Subscribe to
Opera Today

Receive articles and news via RSS feeds or email subscription.


facebook-icon.png


twitter_logo[1].gif



9780393088953.png

9780521746472.png

0810888688.gif

0810882728.gif

Recently in Reviews

Written on Skin: the Melos Sinfonia take George Benjamin's opera to St Petersburg

As I approach St Cyprian’s Church in Marylebone, musical sounds which are at once strange and sensuous surf the air. Inside I find seventy or so instrumentalists and singers nestled somewhat crowdedly between the pillars of the nave, rehearsing George Benjamin’s much praised 2012 opera, Written on Skin.

Classical Opera/The Mozartists celebrate 20 years of music-making

Classical Opera celebrated 20 years of music-making and story-telling with a characteristically ambitious and eclectic sequence of musical works at the Barbican Hall. Themes of creation and renewal were to the fore, and after a first half comprising a variety of vocal works and short poems, ‘Classical Opera’ were succeeded by their complementary alter ego, ‘The Mozartists’, in the second part of the concert for a rousing performance of Beethoven’s Choral Symphony - a work described by Page as ‘in many ways the most iconic work in the repertoire’.

Bampton Classical Opera Young Singers’ Competition 2017

Bampton Classical Opera’s third Young Singers’ Competition takes place this autumn, culminating in a public final at Holywell Music Room, Oxford on November 19. This biennial competition was first launched in 2013 to celebrate the company’s 20th birthday, and is aimed at identifying the finest emerging young opera singers currently working in the UK.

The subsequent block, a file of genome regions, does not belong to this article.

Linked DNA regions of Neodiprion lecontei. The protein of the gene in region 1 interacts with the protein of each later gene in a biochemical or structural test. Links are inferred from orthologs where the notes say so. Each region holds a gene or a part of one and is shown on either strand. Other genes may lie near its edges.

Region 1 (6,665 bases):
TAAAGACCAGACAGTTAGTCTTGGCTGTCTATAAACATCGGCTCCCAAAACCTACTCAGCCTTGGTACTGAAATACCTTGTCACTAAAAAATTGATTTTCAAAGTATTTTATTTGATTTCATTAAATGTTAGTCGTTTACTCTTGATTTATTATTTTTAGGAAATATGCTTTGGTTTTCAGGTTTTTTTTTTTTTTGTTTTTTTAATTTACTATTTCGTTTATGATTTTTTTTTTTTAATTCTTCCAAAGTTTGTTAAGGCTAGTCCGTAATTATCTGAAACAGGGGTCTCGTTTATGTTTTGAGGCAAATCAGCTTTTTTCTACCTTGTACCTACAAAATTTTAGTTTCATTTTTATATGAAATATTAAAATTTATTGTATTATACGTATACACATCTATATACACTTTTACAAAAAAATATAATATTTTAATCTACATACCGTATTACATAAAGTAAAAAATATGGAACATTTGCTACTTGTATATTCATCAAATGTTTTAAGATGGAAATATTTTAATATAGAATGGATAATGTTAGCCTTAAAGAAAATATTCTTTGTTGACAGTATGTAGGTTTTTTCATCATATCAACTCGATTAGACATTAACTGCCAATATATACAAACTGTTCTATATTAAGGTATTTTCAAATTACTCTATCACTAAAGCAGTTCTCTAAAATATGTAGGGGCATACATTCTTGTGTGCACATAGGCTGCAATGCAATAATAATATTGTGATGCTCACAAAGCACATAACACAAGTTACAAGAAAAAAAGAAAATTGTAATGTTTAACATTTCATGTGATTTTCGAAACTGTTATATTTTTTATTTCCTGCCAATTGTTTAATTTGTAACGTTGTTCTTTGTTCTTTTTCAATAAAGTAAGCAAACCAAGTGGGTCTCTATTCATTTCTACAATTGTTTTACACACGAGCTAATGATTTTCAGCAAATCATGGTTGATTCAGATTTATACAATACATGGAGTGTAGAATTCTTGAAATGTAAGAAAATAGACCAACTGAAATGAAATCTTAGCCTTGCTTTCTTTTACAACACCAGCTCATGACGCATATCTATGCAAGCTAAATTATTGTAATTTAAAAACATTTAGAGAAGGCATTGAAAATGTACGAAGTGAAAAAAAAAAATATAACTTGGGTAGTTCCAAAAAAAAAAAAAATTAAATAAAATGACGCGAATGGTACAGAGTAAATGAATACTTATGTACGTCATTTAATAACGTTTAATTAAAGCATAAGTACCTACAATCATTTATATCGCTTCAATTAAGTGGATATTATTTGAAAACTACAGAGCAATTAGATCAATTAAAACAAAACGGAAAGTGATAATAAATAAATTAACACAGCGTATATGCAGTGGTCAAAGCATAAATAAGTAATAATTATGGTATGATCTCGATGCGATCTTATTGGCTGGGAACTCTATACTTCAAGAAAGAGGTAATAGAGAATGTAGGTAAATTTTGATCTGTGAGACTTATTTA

Peter Kellner announced as winner of 2018 Wigmore Hall/Independent Opera Voice Fellowship

Independent Opera (IO) was very present at the Wigmore Hall last week. On Thursday 5 October, IO announced 26 year old Slovakian bass Peter Kellner as the winner of the 2018 Wigmore Hall/IO Voice Fellowship, a two-year award of £10,000 plus professional mentoring from IO and the Wigmore Hall. A graduate of the Konzervatórium Košice Timonova and the Mozarteum University Salzburg, Peter is currently a member of Oper Graz in Austria where later this season he will sing the title role of Mozart’s Le nozze di Figaro and Colline in Puccini’s La bohème.

Back to Baroque and to the battle lines with English Touring Opera

Romeo and Juliet, Rinaldo and Armida, Ramadès and Aida: love thwarted by warring countries and families is a perennial trope of literature, myth and history. Indeed, ‘Love and war are all one,’ declared Miguel de Cervantes in Don Quixote, a sentiment which seems to be particularly exemplified by the world of baroque opera with its penchant for plundering Classical Greek and Roman myths for their extreme passions and conflicts. English Touring Opera’s 2017 autumn tour takes us back to the Baroque and back to the battle-lines.

Gluck’s Orphée et Eurydice at Lyric Opera of Chicago

Christoph Willibald von Gluck’s Orphée et Eurydice opened the 2017–18 season at Lyric Opera of Chicago.

Michelle DeYoung, Mahler Symphony no 3 London